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Common Origins

2020-06-04
Many Chinese people were drawn to Hong Kong to make a living after it was established as a free port in the 19th century. They formed societies according to their respective ancestral homes to look out for each other, keep one another informed, and even assist in transporting the cremated remains of the deceased for burial in their hometowns. These societies gradually developed into clansmen’s associations. As such, some of the clansmen’s associations in Hong Kong have more than a century of history.

Sam Shui Natives Association was also established under this historical context. As early as the ninth year of the Guangxu period, the remains of Chinese people of Sanshui descent who passed away in Southeast Asia were transported home via Hong Kong. However, the ashes of some could not be taken back for burial because their addresses were unknown. Consequently, a group of Sanshuinese living in Hong Kong applied to the government for a plot of land to turn it into a burial ground for the unclaimed dead. This society later evolved to become Sam Shui Natives Association, and paying respects to these lone souls has been its tradition for more than a century.

The organisation plays an active role in sustaining the relationships between fellow hometowners. After the Handover, many mainlanders immigrated to Hong Kong. They have become the association’s new blood. Chan Chun-kit, who moved to Hong Kong from Sanshui in 1990, actively participates in its activities because he believes that the other members grew up in a similar background to his, making it easier for him to be on the same page and to speak freely. Despite having lived in Hong Kong for 29 years, Chan Chun-kit still has strong ties to his hometown. He has not only helped his village compile its first genealogy book, but also takes Hong Kong families to their hometowns to assist them in reconnecting with their ancestry.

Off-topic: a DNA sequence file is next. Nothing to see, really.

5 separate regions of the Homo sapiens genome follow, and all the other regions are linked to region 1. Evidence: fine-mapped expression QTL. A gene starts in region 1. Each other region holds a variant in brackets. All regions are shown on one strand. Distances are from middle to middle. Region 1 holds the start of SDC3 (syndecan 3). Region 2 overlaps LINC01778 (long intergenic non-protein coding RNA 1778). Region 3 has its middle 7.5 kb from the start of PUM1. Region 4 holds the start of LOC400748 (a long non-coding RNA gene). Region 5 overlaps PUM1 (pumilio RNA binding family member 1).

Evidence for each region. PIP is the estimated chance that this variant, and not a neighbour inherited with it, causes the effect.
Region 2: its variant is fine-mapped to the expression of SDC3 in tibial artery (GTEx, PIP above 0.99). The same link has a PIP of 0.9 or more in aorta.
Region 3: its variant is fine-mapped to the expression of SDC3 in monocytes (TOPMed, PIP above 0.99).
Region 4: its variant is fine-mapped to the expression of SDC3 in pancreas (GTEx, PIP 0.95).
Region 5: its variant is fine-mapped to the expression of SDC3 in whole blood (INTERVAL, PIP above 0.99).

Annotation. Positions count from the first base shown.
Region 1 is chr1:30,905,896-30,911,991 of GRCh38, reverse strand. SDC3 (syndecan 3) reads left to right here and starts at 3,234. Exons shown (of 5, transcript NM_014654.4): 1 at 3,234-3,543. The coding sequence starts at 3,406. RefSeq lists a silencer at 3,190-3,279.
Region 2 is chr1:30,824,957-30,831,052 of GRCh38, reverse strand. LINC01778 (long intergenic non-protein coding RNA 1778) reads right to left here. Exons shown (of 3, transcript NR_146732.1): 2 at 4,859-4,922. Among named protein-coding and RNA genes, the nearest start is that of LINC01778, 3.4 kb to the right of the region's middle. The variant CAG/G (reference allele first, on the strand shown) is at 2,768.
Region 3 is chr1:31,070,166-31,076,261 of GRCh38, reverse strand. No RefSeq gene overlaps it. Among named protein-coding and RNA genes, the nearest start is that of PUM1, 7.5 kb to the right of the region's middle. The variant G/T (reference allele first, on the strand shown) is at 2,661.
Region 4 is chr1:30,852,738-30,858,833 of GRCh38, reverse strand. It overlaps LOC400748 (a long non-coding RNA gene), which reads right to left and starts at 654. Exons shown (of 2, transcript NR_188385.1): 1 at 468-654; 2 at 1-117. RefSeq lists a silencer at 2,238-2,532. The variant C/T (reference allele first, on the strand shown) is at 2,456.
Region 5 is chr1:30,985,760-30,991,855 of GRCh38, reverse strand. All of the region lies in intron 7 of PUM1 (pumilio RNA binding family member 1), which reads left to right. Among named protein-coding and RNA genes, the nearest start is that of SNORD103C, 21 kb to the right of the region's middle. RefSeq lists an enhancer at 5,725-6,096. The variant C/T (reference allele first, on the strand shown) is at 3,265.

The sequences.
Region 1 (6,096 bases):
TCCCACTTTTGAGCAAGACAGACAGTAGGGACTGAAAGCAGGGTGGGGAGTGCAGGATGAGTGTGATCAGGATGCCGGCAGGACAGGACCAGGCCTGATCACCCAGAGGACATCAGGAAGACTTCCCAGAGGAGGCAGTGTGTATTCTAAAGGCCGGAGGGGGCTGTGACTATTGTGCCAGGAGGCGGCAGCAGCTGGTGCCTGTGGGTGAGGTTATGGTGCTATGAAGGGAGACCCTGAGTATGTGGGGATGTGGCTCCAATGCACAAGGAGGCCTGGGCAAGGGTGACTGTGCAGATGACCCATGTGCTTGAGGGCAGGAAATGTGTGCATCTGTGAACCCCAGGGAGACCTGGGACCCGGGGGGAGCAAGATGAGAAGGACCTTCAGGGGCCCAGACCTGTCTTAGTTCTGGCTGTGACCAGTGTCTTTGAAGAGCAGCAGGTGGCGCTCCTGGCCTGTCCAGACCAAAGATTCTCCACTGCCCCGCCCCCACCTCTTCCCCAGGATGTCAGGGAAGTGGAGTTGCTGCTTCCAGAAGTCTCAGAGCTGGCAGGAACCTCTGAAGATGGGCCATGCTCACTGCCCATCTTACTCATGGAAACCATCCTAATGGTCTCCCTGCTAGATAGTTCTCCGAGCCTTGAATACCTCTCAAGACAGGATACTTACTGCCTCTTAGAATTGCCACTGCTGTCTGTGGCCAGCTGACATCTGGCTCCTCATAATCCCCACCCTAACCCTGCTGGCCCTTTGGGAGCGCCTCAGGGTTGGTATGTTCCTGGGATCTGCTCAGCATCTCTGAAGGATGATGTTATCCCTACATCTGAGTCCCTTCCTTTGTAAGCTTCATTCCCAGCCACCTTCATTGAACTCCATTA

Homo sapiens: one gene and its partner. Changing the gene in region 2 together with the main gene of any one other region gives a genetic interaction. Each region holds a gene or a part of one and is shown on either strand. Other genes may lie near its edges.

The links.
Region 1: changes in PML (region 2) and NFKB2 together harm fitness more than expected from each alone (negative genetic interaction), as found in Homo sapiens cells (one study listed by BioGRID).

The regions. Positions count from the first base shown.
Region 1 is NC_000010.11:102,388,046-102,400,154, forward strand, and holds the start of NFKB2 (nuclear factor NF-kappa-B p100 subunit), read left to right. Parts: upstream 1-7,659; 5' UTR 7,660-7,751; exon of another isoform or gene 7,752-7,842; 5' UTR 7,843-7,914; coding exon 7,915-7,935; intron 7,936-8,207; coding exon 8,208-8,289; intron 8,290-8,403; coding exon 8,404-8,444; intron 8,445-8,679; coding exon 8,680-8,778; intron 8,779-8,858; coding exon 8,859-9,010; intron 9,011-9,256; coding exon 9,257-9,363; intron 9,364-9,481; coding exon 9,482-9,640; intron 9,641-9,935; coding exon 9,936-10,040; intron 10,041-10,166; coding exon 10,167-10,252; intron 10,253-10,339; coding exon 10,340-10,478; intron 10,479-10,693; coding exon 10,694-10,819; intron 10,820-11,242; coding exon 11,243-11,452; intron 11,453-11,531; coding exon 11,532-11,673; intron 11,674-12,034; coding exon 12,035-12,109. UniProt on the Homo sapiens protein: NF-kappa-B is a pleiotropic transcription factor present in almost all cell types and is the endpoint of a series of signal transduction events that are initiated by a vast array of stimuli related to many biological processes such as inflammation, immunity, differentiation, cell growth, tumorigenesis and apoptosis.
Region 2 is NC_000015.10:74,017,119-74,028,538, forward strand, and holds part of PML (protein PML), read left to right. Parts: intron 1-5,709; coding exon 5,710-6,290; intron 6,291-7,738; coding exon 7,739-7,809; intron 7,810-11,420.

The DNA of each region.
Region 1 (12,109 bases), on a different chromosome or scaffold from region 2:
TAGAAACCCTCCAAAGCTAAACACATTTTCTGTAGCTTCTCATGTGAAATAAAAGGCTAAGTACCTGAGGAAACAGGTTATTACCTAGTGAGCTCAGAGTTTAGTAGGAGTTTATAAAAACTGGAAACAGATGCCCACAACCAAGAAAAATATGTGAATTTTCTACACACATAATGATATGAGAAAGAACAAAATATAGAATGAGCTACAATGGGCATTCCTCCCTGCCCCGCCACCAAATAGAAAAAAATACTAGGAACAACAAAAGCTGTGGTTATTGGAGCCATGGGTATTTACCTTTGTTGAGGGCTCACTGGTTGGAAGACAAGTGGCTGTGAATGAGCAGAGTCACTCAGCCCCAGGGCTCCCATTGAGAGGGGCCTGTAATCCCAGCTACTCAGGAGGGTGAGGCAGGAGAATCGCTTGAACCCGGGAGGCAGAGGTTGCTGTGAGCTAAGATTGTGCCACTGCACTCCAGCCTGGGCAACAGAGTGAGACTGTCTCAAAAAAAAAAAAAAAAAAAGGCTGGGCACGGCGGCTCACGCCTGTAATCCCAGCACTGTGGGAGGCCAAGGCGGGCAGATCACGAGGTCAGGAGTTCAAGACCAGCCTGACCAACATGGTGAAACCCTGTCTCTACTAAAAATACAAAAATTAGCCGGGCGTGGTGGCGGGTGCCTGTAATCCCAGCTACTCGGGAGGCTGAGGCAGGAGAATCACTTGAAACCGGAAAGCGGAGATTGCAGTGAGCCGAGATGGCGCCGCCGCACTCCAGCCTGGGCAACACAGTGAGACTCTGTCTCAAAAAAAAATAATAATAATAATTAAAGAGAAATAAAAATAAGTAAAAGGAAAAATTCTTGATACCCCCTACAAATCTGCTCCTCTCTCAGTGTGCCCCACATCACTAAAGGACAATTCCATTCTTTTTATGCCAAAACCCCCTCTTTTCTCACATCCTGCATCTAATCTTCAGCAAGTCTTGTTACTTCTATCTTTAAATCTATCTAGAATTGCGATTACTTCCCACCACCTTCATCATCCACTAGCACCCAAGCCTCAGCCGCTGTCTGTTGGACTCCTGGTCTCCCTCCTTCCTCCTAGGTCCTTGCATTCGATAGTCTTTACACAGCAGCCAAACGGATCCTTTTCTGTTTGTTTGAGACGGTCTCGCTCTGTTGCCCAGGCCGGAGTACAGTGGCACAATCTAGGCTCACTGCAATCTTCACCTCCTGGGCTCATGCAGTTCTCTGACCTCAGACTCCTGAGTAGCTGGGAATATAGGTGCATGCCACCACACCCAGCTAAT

Hong Kong Stories - My Hometown (English Version)

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People from Guangdong can have dozens of different places of origin, resulting in the existence of clansmen associations of all sizes in Hong Kong. Titled “My Hometown”, this season of “Hong Kong Stories” consists of ten episodes that aim to showcase the stories of Hong Kongers searching for their places of origin. We will visit various clansmen associations and interview those who share the same root. As the saying “when in Rome, do as the Romans do” goes, different places of origin naturally have different customs, diets and traditions. Our camera will bring our viewers to their originating hometowns that they may have never set foot on. “My Hometown” is not merely a record of Hong Kong culture, but also an endeavour to find disappearing traditions.
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